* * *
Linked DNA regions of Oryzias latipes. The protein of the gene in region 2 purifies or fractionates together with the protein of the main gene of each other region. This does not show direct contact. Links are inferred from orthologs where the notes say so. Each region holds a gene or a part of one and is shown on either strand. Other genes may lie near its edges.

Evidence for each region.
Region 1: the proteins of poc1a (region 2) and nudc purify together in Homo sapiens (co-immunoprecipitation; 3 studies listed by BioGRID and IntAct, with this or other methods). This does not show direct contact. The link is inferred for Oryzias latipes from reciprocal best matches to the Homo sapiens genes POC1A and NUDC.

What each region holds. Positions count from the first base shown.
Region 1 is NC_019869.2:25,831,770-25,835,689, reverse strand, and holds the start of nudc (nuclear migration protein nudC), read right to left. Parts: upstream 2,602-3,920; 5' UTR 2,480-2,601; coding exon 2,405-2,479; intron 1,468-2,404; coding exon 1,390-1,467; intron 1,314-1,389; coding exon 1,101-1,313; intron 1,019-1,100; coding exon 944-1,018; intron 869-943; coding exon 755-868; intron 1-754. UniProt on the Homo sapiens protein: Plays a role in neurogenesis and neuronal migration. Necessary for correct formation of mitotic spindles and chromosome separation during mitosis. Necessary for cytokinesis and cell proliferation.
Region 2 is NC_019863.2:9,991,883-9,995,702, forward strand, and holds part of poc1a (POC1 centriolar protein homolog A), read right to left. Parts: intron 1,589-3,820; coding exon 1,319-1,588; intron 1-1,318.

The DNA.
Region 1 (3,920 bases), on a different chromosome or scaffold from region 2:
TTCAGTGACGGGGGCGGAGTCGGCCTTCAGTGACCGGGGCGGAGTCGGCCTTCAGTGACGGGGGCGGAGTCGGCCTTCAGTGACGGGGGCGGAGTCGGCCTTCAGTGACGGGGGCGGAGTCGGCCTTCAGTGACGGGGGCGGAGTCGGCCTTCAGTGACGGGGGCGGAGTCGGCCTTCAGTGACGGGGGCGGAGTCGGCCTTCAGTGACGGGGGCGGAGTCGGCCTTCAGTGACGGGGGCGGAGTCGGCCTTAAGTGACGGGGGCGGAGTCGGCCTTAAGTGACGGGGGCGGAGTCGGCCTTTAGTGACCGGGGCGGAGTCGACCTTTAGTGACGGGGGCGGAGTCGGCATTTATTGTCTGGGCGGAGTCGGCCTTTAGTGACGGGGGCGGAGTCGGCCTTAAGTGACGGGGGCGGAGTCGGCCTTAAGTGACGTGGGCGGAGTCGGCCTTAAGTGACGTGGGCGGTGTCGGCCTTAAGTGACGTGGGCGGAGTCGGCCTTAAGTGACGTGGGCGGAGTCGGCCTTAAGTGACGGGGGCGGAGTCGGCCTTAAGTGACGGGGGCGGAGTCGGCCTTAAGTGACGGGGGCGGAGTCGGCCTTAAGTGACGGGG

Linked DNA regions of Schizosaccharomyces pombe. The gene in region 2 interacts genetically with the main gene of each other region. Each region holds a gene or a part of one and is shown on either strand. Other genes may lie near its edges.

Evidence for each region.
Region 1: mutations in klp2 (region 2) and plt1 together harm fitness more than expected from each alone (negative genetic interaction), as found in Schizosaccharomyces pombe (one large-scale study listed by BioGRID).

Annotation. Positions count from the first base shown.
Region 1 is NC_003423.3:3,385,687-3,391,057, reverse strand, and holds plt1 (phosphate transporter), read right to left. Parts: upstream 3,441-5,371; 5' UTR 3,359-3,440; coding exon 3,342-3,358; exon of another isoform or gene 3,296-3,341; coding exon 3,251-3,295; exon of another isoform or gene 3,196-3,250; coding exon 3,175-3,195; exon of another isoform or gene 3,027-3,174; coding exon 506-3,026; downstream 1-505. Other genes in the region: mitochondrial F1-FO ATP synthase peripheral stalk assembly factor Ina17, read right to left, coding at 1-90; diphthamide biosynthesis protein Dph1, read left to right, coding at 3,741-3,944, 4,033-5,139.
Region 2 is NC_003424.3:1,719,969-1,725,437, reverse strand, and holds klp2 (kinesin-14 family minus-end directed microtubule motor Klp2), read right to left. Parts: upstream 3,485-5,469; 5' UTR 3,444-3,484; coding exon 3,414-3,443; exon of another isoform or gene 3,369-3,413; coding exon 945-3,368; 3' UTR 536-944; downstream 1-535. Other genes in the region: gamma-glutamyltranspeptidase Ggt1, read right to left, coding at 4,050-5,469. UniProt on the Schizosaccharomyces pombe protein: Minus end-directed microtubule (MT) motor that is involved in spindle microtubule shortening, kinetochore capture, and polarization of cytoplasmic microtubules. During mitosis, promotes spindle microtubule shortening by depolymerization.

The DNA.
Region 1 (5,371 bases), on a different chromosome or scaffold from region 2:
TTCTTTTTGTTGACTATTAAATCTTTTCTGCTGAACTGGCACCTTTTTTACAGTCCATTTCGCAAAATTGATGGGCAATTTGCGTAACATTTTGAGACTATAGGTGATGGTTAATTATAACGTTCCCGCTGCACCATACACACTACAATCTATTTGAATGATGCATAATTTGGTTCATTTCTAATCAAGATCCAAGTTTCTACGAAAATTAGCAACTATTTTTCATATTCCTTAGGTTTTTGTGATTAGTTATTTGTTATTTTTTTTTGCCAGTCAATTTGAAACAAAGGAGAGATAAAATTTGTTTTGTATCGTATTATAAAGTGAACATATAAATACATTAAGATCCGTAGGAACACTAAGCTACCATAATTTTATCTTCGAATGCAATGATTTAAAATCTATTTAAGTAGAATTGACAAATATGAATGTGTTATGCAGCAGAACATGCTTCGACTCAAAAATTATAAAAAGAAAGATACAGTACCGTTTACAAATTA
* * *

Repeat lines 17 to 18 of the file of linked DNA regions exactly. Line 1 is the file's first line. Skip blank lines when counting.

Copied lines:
Region 1 (5,371 bases), on a different chromosome or scaffold from region 2:
TTCTTTTTGTTGACTATTAAATCTTTTCTGCTGAACTGGCACCTTTTTTACAGTCCATTTCGCAAAATTGATGGGCAATTTGCGTAACATTTTGAGACTATAGGTGATGGTTAATTATAACGTTCCCGCTGCACCATACACACTACAATCTATTTGAATGATGCATAATTTGGTTCATTTCTAATCAAGATCCAAGTTTCTACGAAAATTAGCAACTATTTTTCATATTCCTTAGGTTTTTGTGATTAGTTATTTGTTATTTTTTTTTGCCAGTCAATTTGAAACAAAGGAGAGATAAAATTTGTTTTGTATCGTATTATAAAGTGAACATATAAATACATTAAGATCCGTAGGAACACTAAGCTACCATAATTTTATCTTCGAATGCAATGATTTAAAATCTATTTAAGTAGAATTGACAAATATGAATGTGTTATGCAGCAGAACATGCTTCGACTCAAAAATTATAAAAAGAAAGATACAGTACCGTTTACAAATTA